'Dublin Docklands - An Urban Voyage’ is a work in progress, commissioned by the Dublin Docklands Development Authority, and due to be completed in the autumn of 2008. The following tale represents research I have undertaken for the project which may or may not be used in the final book.
Commissioner: Dublin, Wicklow and Wexford Railway Company
Engineer: John Chaloner Smith
Contractor: Michael Meade & Sons, Dublin
Ironwork: Sir William Arrol, GlasgowLoopline Railway Bridge
‘A skiff, a crumpled throwaway, Elijah is coming, rode lightly down the Liffey, under Loopline bridge, shooting the rapids where water chafed around the bridge piers, sailing eastward past hulls and anchor chains, between the Customhouse old dock and George’s quay’ - James Joyce, Ulysses.
In 1881, the Dublin, Wicklow and Wexford Railway Company proposed the construction of a contemporary railway viaduct across the Liffey, east of Butt Bridge, to extend the Dublin and Kingstown line from Westland Row (now Pearse Station) to Amines Street (now Connolly Station). The link was deemed vital, particularly for conveying transatlantic passengers and mail coming from Kingstown (Dun Laoghaire) and Queenstown (Cobh). Objections were manifold and strenuous, particularly from those who realized this new bridge would ‘disfigure’ the City by cutting off the splendid view of the Custom House from O'Connell Bridge. Despite these protests, the bridge and viaduct went ahead and building commenced in 1888 under John Chaloner Smith, Chief Engineer to the Railway Company. In 1939, the labour leader James Larkin blamed the bridge on the Unionists and Irish Parliamentary Party, lambasted it as ‘the foulest thing that ever disgraced the city’. For all that, the Loopline is not such a bad-looking bridge. It's rather an epic reminder of the latter days of the Industrial Age. It’s simply the location that boggles and makes it such a subject of dislike. Until the recent boom in Docklands activity, the Custom House was cut off from the main City. Thankfully, the shift of business downriver will bring it back into focus.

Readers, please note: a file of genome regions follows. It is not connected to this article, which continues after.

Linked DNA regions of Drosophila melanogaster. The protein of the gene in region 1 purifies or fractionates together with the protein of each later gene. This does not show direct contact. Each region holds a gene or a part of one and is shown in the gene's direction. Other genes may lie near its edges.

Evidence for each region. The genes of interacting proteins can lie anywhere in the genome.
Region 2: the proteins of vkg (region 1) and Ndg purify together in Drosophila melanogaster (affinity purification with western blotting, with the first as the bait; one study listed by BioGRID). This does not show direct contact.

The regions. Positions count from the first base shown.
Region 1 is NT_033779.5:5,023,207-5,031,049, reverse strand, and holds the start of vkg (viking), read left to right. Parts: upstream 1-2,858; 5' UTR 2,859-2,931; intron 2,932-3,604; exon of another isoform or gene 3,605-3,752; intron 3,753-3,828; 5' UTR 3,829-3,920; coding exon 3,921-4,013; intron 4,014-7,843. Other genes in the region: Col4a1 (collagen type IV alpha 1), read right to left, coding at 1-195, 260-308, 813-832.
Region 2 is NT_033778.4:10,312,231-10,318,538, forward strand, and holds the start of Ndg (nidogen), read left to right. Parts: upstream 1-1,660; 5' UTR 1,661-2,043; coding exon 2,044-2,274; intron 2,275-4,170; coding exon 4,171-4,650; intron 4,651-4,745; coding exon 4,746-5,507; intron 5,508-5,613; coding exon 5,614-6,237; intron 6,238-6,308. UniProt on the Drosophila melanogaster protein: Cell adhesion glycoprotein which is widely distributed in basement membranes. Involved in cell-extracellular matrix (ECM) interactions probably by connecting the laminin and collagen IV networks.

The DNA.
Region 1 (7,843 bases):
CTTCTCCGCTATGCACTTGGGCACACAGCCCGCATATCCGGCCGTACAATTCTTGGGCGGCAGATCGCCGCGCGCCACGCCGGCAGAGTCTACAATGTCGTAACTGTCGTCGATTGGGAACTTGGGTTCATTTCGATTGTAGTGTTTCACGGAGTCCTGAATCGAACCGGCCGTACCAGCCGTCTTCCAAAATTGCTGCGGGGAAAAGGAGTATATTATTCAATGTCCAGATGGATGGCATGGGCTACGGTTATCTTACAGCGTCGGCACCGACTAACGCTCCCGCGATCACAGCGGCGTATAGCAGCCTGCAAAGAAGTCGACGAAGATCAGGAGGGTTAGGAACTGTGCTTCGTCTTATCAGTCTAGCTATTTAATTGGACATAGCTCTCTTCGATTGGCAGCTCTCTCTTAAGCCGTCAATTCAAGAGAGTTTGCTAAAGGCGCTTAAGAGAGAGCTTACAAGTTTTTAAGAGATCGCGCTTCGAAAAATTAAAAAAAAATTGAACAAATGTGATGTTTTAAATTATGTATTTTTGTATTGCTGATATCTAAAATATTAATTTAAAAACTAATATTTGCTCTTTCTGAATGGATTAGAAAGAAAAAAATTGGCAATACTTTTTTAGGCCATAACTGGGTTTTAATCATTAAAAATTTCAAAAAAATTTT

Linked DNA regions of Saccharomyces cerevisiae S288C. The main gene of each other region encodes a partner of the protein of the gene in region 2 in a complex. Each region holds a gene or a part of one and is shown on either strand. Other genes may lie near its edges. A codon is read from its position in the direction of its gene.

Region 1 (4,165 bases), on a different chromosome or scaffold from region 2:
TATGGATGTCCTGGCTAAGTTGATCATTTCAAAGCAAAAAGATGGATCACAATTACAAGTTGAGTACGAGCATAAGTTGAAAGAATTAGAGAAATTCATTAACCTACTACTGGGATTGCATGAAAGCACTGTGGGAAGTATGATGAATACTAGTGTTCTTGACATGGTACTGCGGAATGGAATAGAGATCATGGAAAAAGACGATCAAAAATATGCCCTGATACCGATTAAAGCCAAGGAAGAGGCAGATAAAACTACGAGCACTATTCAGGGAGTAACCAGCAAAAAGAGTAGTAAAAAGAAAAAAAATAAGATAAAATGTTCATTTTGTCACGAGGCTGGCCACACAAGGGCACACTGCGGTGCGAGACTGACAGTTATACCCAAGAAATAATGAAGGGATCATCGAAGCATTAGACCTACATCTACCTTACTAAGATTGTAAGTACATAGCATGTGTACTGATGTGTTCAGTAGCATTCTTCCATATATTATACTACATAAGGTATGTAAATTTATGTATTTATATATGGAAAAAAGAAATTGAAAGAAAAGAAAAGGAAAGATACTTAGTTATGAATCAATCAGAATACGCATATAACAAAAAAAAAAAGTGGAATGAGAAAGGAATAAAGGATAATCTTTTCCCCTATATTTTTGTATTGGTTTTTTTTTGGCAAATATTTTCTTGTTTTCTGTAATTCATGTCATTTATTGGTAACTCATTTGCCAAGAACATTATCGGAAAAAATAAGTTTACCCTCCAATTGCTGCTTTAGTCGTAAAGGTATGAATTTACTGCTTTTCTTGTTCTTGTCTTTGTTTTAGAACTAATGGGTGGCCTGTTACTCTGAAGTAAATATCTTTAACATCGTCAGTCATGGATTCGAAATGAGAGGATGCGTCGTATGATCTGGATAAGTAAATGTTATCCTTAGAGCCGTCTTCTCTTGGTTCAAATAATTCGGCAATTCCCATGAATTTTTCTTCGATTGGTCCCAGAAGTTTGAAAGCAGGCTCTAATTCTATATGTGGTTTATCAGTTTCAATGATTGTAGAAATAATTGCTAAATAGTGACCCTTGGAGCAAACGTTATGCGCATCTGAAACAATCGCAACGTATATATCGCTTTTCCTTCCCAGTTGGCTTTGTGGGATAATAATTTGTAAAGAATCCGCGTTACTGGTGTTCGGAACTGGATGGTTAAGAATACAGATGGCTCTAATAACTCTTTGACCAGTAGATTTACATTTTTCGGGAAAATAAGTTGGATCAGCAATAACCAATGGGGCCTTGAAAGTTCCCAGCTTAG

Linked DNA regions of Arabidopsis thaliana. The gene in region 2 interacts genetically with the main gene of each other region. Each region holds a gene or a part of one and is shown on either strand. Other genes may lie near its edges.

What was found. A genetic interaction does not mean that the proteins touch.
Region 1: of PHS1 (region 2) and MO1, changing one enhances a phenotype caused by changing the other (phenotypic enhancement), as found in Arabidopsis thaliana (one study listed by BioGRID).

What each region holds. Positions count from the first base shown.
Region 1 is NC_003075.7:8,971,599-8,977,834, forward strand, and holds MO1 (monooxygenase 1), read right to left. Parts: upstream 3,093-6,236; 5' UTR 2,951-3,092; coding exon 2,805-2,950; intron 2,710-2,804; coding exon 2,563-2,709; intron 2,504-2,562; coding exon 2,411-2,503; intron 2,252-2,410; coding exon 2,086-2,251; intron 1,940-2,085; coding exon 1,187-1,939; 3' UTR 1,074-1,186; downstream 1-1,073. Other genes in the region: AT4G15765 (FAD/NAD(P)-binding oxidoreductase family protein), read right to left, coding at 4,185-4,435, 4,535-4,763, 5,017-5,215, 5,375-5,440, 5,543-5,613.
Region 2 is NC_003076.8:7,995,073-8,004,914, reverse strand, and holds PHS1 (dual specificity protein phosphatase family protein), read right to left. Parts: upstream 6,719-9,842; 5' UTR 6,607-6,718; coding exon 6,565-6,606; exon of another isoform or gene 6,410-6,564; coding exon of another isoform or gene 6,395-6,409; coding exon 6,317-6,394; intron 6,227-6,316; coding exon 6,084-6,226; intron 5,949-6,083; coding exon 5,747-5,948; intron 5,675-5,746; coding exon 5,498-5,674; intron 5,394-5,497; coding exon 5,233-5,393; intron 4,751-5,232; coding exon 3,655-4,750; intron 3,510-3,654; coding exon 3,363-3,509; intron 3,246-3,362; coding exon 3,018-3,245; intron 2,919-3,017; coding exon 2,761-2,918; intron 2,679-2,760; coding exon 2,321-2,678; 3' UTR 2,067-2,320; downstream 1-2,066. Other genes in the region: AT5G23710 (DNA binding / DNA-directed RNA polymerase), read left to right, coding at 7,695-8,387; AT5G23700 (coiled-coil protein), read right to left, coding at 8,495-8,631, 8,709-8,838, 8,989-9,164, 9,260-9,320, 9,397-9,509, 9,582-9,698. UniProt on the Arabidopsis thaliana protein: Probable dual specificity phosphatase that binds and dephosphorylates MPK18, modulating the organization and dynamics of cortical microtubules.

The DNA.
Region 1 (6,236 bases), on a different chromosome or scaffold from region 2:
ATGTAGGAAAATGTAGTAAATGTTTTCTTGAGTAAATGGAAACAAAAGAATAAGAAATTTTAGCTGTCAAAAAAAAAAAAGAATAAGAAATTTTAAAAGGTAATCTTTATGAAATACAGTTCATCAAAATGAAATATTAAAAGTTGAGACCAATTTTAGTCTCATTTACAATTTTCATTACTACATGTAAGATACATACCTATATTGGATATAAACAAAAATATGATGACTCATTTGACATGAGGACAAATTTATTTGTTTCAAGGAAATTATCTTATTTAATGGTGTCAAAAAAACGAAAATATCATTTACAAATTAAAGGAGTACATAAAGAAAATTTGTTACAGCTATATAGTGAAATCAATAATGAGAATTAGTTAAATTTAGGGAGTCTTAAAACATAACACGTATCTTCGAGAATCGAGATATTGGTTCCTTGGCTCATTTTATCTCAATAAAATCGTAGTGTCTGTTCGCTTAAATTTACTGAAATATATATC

The bridge consists of a three span bridge of twin wrought-iron latticed girders, with a total length of 118 metres. It is supported on a double row of cast-iron piers that rise above high water level. It carries two tracks, with the clear width of the deck between the supporting girders being 8.53metres. The bridge was formerly well-known for the huge advertisements that hung upon its faces, most notably for Guinness and Irish Permanent.
‘Discussing these and kindred topics they made a beeline across the back of the Customhouse and passed under the Loop Line bridge where a brazier of coke burning in front of a sentry box or something like one attracted their rather lagging footsteps’ – Joyce, Ulysses.